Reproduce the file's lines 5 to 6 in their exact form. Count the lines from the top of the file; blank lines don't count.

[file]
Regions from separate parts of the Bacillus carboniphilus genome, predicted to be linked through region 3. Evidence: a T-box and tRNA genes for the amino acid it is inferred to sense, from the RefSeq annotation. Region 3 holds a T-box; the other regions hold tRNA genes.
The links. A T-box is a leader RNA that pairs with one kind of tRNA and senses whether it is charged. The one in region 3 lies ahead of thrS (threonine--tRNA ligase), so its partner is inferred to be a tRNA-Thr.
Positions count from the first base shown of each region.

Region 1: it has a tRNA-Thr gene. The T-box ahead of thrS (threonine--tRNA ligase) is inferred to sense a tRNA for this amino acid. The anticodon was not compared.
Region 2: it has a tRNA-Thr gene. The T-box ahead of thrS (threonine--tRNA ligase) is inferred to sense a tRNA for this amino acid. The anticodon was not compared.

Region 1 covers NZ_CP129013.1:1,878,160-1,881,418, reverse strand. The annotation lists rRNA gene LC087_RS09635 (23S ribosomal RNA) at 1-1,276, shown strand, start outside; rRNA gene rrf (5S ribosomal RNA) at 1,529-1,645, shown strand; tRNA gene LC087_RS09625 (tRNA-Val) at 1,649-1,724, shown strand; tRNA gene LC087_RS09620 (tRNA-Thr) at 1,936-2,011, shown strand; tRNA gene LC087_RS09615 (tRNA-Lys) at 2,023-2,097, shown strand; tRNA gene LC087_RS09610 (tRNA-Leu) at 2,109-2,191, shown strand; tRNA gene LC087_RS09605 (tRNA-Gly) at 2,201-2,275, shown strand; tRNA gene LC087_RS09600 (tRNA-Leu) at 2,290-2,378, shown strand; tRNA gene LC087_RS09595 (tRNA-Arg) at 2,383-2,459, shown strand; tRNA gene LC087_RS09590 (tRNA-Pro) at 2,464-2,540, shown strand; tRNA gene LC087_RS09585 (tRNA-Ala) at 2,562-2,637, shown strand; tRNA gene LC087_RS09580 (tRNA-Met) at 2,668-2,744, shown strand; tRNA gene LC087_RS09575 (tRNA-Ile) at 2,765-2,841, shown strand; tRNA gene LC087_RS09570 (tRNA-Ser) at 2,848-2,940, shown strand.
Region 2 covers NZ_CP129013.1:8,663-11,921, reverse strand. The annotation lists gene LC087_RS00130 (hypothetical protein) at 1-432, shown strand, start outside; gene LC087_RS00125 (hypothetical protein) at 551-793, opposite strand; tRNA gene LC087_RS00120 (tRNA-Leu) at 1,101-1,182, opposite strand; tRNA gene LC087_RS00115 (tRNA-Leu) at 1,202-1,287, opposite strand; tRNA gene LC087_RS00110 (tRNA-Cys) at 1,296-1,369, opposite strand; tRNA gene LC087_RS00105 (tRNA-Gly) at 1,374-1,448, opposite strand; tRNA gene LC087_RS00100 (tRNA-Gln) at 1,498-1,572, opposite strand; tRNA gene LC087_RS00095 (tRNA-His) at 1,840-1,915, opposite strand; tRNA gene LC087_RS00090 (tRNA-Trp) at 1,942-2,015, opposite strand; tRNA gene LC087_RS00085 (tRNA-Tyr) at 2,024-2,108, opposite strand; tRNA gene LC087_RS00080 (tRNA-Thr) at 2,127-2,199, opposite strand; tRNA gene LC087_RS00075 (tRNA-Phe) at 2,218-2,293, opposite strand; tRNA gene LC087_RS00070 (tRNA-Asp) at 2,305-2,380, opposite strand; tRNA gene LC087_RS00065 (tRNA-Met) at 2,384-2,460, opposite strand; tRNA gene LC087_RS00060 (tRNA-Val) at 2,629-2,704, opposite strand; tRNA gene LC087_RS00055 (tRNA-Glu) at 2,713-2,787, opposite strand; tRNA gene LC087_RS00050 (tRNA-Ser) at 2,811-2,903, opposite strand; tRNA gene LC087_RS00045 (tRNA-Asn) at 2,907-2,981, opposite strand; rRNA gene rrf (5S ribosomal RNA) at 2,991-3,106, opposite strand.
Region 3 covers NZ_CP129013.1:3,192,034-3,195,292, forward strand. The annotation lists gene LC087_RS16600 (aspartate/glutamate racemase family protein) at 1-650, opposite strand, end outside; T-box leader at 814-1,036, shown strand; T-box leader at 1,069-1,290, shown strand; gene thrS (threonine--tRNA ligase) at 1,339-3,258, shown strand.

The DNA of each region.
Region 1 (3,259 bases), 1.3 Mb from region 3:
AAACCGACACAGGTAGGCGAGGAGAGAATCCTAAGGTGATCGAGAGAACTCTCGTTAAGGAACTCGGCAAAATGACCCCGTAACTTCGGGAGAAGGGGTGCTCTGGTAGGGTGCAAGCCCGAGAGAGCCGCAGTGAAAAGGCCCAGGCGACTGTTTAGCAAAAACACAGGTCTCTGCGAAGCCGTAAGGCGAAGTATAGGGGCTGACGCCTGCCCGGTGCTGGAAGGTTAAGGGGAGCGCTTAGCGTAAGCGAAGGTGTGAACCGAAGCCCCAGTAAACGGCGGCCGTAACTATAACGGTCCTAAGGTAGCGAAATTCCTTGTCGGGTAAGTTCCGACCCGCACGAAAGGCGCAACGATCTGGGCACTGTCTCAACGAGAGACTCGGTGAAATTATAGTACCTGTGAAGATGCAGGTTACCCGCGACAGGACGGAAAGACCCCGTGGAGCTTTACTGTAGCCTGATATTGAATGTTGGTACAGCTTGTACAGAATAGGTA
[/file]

Region 2: it has a tRNA-Thr gene. The T-box ahead of thrS (threonine--tRNA ligase) is inferred to sense a tRNA for this amino acid. The anticodon was not compared.

Region 1 covers NZ_CP129013.1:1,878,160-1,881,418, reverse strand. The annotation lists rRNA gene LC087_RS09635 (23S ribosomal RNA) at 1-1,276, shown strand, start outside; rRNA gene rrf (5S ribosomal RNA) at 1,529-1,645, shown strand; tRNA gene LC087_RS09625 (tRNA-Val) at 1,649-1,724, shown strand; tRNA gene LC087_RS09620 (tRNA-Thr) at 1,936-2,011, shown strand; tRNA gene LC087_RS09615 (tRNA-Lys) at 2,023-2,097, shown strand; tRNA gene LC087_RS09610 (tRNA-Leu) at 2,109-2,191, shown strand; tRNA gene LC087_RS09605 (tRNA-Gly) at 2,201-2,275, shown strand; tRNA gene LC087_RS09600 (tRNA-Leu) at 2,290-2,378, shown strand; tRNA gene LC087_RS09595 (tRNA-Arg) at 2,383-2,459, shown strand; tRNA gene LC087_RS09590 (tRNA-Pro) at 2,464-2,540, shown strand; tRNA gene LC087_RS09585 (tRNA-Ala) at 2,562-2,637, shown strand; tRNA gene LC087_RS09580 (tRNA-Met) at 2,668-2,744, shown strand; tRNA gene LC087_RS09575 (tRNA-Ile) at 2,765-2,841, shown strand; tRNA gene LC087_RS09570 (tRNA-Ser) at 2,848-2,940, shown strand.